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The Milky Way Galaxy is Warped

01/22/2006 05:19PM

The Milky Way Galaxy is Warped
UMass and Berkeley astrophysicists belive that the Milky Way's satellite galaxies - the Large and Small Magellanic Clouds - are interacting with dark matter in the Milky Way to create a mysterious warp in our galactic disk that has puzzled astronomers for half a century.

The warp, seen most clearly in the thin disk of hydrogen gas permeating the galaxy, extends across the entire 200,000-light year diameter of the Milky Way, with the sun and earth sitting somewhere near the crease. Leo Blitz of the University of California, Berkeley, and his colleagues, Evan Levine and Carl Heiles, have charted this warp and analyzed it in detail for the first time, based on a new galactic map of hydrogen gas emissions.

They found that the atomic gas layer is vibrating like a drum, and that the vibration consists almost entirely of three notes, or modes.

Astronomers previously dismissed the Magellanic Clouds as a probable cause of the galactic warp because the galaxies' combined masses are only 2 percent that of the disk. This mass was thought too small to influence a massive disk equivalent to about 200 billion suns during the clouds' 1.5 billion-year orbit of the galaxy.

Nevertheless, theorist Martin D. Weinberg of the University of Massachusetts teamed up with Blitz to create a computer model that takes into account the Milky Way's dark matter is 20 times more massive than all visible matter in the galaxy combined. The motion of the clouds through the dark matter creates a wake that enhances their
gravitational influence on the disk. When this dark matter is included, the Magellanic Clouds, in their orbit around the Milky Way, very closely reproduce the type of warp observed in the galaxy.

"The model not only produces this warp in the Milky Way, but during the rotation cycle of the Magellanic Clouds around the galaxy, it looks like the Milky Way is flapping in the breeze," said Blitz.

"People have been trying to look at what creates this warp for a very long time," Weinberg said. "Our simulation is still not a perfect fit, but it has a lot of the character of the actual data."

The interaction of the Magellanic Clouds with the dark matter in the galaxy to produce an warp in the hydrogen gas layer is reminiscent of the paradox that led to the discovery of dark matter some 35 years ago. As astronomers built better and better telescopes able to measure the velocities of stars and gas in the outer regions of our galaxy, they discovered these stars moving far faster than would be expected from the observed number and mass of stars in the entire Milky Way. Only by invoking a then-heretical notion, that 80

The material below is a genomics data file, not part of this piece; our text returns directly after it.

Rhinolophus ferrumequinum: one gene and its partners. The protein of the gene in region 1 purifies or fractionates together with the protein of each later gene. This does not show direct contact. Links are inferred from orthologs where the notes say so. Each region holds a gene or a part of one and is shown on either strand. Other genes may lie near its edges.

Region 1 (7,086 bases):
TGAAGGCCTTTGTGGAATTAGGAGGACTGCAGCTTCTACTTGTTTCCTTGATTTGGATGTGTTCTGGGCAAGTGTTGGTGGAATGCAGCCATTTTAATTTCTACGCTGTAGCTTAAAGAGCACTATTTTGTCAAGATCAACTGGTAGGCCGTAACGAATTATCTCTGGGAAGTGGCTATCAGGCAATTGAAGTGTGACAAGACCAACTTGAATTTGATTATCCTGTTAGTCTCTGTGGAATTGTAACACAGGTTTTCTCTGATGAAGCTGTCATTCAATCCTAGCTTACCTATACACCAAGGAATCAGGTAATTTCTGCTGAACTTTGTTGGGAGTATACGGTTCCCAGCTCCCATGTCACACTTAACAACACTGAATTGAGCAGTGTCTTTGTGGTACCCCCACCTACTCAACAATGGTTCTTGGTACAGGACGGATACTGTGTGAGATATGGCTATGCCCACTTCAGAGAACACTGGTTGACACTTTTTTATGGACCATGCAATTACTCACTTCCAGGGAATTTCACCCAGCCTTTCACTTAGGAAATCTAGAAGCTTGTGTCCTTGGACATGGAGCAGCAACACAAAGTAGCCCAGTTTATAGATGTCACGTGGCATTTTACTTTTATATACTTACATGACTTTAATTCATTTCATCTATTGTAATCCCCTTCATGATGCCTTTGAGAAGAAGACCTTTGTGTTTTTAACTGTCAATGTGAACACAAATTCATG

percent of the galaxy's mass was too dark to see, could astronomers reconcile the velocities with known theories of physics.

Though no one knows the true identity of this dark matter - the current consensus is that it is exotic matter rather than normal stars too dim to see - astronomers are now taking it into account in their simulations of cosmic dynamics, whether to explain the lensing effect galaxies and galaxy clusters have on the light from background galaxies, or to describe the evolution of galaxy clusters in the early universe.

Because many galaxies have warped disks, similar dynamics might explain them as well. Either way, the researchers say their work suggests that warps provide a way to verify the existence of the dark matter.

"We found something very surprising, that we could describe the warp by three modes of vibration, or three notes, and only three," Blitz said, noting that this rather simple mathematical description of the warp had escaped the notice of astronomers since the warp's discovery in 1957.

"We were actually trying to analyze a more complex 'scalloping' structure of the disk, and this simple, elegant vibrational structure just popped out," Levine added.

The current warp in the gas disk is a combination of these three vibrational modes, leaving one-half of the galactic disk sticking up above the plane of stars and gas, while the other half dips below the disk before rising upward again farther outward from the center of the galaxy.

Blitz, Levine and Heiles are continuing their search for anomalies in the structure of the Milky Way's disk. Weinberg hopes to use the UC Berkeley group's data and analysis to determine the shape of the dark matter halo of the Milky Way.

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